Plaintiffs argue that to the extent their claim is based on fraudulent concealment, they need not allege with particularity the details of any particular non-disclosure, but can rely on allegations that Defendants represented the product was safe for its intended use, and knew the product was defective. (Opposition at 6 - 7.) In Taylor v. Ford Motor Company, this Court denied a motion to dismiss for want of specificity, where the plaintiff alleged that the defendant knew a vehicle was not crashworthy based on crash tests it conducted, but nevertheless falsely described the vehicle as “tough” in a marketing campaign. No. 1:06-cv-00069, 2006 WL 2228973, at *7 (D. Me. Aug. 3, 2006). Plaintiffs maintain that the reasoning of Taylor demonstrates that a plaintiff is not required to specify the time and place of a failure to disclose where the allegations are sufficient to notify the defendant of the “precise misconduct with which they are charged.” (Opposition at 7, quoting Southco, Inv. v. Penn Eng'g & Mrg. Corp., 768 F.Supp.2d 715, 720 (D. Del. 2011).)[2]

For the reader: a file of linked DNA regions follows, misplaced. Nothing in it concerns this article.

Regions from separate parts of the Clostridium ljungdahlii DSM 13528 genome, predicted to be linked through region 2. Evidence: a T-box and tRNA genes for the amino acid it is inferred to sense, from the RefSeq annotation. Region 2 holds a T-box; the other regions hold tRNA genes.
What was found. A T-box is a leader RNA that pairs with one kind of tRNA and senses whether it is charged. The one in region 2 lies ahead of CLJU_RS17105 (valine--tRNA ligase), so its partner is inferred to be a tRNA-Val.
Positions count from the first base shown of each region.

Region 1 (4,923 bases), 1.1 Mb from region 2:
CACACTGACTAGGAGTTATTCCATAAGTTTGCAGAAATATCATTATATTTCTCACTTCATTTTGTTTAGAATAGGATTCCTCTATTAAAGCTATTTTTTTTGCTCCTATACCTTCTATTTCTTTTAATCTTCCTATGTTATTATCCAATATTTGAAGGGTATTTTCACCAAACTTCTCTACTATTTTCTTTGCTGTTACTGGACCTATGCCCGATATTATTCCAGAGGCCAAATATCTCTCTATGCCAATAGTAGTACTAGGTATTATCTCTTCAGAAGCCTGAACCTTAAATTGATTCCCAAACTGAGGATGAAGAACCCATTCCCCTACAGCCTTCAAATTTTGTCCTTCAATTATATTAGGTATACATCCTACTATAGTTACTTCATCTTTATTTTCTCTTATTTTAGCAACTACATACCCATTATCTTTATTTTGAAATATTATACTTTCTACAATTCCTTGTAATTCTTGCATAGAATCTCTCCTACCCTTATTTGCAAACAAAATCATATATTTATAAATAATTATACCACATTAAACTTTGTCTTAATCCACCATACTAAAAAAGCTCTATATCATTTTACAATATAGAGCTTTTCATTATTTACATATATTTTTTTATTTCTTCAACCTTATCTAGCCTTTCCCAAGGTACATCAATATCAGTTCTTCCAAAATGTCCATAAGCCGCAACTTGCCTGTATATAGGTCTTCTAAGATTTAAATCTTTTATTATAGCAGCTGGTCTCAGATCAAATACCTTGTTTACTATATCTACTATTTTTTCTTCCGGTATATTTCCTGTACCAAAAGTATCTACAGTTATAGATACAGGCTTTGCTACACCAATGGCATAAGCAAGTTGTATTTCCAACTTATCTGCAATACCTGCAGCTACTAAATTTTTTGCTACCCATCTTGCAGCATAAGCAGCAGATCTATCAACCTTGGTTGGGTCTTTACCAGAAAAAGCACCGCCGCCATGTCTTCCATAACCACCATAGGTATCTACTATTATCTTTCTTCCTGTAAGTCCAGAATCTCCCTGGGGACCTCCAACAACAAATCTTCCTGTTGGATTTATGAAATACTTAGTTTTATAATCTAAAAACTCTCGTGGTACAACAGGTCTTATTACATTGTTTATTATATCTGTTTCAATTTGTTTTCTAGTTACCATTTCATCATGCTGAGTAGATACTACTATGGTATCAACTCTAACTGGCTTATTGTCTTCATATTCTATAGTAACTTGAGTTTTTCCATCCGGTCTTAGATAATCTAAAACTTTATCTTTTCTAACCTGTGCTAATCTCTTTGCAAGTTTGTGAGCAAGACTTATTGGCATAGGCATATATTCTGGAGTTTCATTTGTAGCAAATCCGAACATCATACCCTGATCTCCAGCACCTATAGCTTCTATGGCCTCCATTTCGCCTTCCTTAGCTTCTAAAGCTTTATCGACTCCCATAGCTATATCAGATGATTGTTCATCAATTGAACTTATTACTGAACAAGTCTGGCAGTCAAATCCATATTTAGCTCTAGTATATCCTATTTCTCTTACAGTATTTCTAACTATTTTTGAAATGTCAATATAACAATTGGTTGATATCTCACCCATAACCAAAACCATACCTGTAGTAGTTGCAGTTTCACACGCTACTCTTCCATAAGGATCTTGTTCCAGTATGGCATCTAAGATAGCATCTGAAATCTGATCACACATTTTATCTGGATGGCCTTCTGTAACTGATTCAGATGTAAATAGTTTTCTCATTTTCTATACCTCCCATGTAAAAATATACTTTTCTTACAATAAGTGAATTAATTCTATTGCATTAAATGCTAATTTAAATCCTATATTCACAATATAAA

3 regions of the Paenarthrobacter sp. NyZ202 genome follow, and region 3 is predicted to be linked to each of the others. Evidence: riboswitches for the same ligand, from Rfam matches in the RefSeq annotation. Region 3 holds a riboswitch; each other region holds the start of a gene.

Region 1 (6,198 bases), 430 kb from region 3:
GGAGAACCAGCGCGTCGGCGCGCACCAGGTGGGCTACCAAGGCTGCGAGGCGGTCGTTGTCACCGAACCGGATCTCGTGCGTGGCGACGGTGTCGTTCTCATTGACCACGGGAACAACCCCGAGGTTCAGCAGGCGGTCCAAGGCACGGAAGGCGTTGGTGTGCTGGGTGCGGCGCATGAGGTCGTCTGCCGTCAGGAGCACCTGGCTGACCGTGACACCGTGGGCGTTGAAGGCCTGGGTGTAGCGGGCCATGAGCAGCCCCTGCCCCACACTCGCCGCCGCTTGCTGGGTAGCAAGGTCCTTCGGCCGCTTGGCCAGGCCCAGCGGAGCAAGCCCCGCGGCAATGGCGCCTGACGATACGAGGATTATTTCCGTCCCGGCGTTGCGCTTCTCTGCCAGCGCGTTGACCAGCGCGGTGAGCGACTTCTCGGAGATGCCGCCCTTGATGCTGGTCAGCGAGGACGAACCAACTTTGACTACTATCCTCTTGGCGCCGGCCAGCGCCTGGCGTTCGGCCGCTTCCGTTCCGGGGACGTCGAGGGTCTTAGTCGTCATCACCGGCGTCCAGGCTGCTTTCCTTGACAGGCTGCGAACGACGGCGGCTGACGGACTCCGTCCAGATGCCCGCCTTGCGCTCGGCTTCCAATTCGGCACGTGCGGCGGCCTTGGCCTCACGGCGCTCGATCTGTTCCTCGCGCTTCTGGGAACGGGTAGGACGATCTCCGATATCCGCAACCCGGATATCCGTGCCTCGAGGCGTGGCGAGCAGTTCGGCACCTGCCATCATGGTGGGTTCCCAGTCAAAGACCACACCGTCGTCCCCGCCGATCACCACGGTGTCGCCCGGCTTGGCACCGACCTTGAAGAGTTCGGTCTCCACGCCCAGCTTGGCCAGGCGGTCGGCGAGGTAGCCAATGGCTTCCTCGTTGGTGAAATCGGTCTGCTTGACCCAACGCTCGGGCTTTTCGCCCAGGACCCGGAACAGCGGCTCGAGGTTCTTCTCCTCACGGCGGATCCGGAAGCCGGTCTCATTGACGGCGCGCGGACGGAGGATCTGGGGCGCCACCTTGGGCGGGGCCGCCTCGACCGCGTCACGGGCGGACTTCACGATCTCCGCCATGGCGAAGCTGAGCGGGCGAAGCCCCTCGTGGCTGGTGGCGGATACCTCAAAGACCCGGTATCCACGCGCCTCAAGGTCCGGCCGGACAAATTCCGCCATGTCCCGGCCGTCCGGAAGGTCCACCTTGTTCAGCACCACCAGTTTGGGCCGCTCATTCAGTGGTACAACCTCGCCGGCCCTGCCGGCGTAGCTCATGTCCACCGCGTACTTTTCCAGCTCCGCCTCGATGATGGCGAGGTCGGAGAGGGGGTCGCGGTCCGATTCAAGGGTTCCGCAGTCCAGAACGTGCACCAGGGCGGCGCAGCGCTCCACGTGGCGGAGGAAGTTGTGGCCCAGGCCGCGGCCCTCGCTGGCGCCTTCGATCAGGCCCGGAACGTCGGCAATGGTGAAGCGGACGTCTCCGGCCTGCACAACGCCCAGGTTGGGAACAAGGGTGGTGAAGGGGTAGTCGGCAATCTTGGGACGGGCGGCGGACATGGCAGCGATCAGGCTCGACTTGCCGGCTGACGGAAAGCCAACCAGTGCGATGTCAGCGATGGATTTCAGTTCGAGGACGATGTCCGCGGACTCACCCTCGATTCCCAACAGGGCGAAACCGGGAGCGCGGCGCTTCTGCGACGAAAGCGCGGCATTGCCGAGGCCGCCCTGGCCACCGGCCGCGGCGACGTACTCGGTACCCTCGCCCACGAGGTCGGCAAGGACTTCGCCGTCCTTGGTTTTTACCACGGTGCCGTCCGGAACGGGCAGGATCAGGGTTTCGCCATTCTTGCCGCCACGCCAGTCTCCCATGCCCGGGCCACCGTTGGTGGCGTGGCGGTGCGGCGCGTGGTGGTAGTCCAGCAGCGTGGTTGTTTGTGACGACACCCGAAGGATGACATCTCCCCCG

Plaintiffs argue their misrepresentation and concealment allegations are specific, and that their case “is on all fours with Taylor.” (Opposition at 6.) They rely on the following allegations. (See Opposition at 7 - 9.)

25. On or about January 3, 2013, Plaintiff Janice E. Miller underwent a total hip arthroplasty of her left hip with insertion of the Products performed by Brian McGrory, M.D., at Maine Medical Center in Portland, Maine. ….
30. Based upon these findings and in light of worsening symptoms, Plaintiff underwent a complex revision surgery of her right prosthesis on July 1, 2016, performed by Brian McGrory, M.D., at Maine Medical Center in Portland, Maine. ….
56. The Zimmer M/L Taper was approved pursuant to a 510(k) on or about May 12, 2006, and Zimmer proceeded to sell the components to be used together with the Zimmer VerSys femoral head. ….
61. Defendant Zimmer failed to disclose the greater risk of wear, metal debris and corrosion associated with these devices.
62. Defendant Zimmer used its distributors and its sales representatives to communicate with the doctors, such as Dr. McGrory and ...